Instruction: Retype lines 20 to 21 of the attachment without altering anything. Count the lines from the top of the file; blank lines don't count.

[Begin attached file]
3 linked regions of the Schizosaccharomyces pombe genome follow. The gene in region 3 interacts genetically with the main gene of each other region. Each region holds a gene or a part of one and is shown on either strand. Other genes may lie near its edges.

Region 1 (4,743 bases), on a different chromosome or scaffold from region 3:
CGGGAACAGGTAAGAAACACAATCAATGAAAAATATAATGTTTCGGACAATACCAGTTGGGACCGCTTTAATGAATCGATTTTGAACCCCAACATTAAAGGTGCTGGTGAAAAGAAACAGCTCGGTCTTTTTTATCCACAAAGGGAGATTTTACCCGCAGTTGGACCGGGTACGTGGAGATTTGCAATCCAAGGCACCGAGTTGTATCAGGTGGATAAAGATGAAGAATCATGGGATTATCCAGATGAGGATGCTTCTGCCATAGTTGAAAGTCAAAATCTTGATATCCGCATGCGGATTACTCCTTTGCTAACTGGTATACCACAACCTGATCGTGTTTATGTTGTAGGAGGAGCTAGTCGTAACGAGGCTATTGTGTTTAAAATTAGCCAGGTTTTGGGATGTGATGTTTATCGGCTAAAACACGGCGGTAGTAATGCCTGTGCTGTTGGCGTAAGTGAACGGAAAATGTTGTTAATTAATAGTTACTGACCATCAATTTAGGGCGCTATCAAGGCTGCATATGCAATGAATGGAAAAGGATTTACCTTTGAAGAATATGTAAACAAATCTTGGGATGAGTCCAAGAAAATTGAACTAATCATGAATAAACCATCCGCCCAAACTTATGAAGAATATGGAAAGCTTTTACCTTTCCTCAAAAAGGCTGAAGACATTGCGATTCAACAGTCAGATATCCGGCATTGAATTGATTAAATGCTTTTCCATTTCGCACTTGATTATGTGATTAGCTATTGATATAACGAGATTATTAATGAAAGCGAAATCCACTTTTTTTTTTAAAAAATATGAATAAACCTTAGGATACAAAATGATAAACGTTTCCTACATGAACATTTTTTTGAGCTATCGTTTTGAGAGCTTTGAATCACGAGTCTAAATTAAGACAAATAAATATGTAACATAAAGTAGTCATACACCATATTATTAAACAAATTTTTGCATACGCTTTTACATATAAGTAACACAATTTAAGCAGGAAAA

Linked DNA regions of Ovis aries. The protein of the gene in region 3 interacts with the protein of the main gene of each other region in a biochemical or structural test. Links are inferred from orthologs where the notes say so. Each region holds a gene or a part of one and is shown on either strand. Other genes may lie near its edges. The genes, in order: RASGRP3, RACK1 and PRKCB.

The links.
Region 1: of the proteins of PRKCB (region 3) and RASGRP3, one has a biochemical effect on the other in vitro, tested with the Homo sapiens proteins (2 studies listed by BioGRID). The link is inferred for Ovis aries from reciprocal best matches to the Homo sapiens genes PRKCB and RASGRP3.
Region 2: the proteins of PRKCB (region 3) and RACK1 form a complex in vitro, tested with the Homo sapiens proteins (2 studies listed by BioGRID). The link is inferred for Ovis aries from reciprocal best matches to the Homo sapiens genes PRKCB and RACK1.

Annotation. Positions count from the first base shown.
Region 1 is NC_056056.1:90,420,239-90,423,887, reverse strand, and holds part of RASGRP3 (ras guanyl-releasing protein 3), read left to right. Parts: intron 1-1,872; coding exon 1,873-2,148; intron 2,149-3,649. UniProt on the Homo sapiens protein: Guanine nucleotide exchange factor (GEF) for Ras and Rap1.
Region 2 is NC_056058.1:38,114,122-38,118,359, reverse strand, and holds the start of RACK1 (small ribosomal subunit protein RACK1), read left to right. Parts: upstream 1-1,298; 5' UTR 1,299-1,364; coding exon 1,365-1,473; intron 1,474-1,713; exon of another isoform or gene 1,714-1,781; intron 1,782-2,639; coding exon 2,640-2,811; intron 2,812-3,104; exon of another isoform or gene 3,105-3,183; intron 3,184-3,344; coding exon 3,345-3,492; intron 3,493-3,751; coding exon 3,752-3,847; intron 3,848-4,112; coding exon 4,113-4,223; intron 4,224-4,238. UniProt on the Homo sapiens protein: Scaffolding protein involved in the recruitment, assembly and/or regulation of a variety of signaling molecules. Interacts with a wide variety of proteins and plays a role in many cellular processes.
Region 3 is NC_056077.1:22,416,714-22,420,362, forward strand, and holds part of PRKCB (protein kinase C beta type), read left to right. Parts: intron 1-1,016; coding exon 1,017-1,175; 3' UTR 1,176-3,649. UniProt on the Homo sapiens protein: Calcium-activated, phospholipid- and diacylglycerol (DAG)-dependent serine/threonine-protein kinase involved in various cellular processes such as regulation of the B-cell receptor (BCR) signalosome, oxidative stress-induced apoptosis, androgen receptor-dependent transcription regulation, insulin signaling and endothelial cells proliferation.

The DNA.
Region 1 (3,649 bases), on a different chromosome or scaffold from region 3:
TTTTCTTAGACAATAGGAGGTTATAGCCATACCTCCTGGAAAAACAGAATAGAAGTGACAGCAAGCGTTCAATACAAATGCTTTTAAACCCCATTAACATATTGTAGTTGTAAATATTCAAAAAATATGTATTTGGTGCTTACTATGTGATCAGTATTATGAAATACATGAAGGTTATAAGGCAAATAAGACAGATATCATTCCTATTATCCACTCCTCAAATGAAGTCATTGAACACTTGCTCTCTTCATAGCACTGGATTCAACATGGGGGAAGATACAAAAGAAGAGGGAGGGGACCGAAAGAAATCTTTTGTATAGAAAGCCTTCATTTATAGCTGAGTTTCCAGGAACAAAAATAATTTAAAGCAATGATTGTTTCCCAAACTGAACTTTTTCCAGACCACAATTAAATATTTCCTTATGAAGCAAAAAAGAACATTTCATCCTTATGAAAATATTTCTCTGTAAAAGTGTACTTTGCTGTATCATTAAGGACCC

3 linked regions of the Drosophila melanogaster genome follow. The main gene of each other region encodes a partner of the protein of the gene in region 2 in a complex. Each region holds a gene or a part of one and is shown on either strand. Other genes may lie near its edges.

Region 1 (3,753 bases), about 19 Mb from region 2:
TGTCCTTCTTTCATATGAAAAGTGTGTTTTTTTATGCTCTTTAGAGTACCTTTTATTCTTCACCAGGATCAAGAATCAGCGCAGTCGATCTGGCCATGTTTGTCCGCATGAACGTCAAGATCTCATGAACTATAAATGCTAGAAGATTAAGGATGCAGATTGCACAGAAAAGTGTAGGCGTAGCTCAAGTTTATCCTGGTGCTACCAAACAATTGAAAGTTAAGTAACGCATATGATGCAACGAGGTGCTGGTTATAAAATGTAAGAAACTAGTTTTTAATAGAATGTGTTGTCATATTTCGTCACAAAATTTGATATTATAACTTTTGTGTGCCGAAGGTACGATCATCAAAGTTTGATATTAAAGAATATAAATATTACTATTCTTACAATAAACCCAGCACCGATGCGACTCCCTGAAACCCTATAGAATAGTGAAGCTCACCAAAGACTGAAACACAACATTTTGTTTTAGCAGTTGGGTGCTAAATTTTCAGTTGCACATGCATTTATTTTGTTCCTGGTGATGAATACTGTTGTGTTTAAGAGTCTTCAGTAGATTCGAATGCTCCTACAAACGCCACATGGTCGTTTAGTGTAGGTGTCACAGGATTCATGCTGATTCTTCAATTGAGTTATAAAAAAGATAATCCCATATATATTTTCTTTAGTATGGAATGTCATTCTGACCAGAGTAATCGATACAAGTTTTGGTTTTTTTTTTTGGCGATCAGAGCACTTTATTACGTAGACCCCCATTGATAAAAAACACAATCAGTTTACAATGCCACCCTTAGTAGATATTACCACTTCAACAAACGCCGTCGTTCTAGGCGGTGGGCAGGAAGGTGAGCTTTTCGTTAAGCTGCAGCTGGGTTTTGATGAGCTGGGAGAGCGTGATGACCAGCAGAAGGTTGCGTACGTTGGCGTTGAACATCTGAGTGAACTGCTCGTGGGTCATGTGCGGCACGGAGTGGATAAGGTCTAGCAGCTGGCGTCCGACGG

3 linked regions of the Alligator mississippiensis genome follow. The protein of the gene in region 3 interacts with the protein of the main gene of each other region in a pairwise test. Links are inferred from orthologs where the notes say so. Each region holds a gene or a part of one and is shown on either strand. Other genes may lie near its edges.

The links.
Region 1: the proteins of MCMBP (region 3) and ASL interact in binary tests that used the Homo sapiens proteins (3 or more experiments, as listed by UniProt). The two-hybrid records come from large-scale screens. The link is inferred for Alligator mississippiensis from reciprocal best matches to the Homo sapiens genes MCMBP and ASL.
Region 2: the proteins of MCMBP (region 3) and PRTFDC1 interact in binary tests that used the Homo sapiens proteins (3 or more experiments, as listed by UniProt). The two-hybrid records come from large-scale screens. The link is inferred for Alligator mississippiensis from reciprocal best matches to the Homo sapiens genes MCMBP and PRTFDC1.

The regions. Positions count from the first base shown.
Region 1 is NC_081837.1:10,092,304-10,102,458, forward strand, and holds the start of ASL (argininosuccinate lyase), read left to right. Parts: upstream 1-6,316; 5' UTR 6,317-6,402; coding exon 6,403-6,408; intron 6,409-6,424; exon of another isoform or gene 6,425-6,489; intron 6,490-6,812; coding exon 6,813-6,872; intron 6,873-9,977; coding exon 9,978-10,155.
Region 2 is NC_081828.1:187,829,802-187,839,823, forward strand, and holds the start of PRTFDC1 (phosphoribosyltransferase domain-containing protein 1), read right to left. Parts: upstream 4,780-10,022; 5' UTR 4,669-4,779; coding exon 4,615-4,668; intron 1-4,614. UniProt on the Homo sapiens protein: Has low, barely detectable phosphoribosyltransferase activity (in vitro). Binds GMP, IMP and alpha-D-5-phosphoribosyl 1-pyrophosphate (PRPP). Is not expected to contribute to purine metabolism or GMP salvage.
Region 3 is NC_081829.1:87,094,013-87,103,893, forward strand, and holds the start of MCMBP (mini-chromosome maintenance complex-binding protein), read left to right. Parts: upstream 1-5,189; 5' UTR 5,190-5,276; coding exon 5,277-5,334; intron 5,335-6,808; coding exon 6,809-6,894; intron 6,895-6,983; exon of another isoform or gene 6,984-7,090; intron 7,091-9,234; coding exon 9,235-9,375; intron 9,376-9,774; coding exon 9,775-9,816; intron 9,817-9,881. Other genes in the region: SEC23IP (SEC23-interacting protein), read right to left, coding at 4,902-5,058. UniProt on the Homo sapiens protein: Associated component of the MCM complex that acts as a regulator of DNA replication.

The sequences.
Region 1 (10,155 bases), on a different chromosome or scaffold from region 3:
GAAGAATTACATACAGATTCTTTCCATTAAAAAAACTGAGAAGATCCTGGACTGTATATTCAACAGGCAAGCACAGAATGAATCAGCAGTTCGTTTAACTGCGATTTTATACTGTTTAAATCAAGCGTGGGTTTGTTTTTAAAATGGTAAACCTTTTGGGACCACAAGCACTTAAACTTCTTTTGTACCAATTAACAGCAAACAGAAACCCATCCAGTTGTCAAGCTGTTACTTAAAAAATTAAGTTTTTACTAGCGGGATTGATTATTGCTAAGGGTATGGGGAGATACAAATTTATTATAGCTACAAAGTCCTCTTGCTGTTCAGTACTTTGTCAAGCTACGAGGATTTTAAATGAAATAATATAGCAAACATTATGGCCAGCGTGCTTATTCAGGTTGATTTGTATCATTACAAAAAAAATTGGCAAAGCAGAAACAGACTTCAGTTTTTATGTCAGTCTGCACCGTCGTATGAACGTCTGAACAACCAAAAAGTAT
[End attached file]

Region 1: the proteins of MCMBP (region 3) and ASL interact in binary tests that used the Homo sapiens proteins (3 or more experiments, as listed by UniProt). The two-hybrid records come from large-scale screens. The link is inferred for Alligator mississippiensis from reciprocal best matches to the Homo sapiens genes MCMBP and ASL.
Region 2: the proteins of MCMBP (region 3) and PRTFDC1 interact in binary tests that used the Homo sapiens proteins (3 or more experiments, as listed by UniProt). The two-hybrid records come from large-scale screens. The link is inferred for Alligator mississippiensis from reciprocal best matches to the Homo sapiens genes MCMBP and PRTFDC1.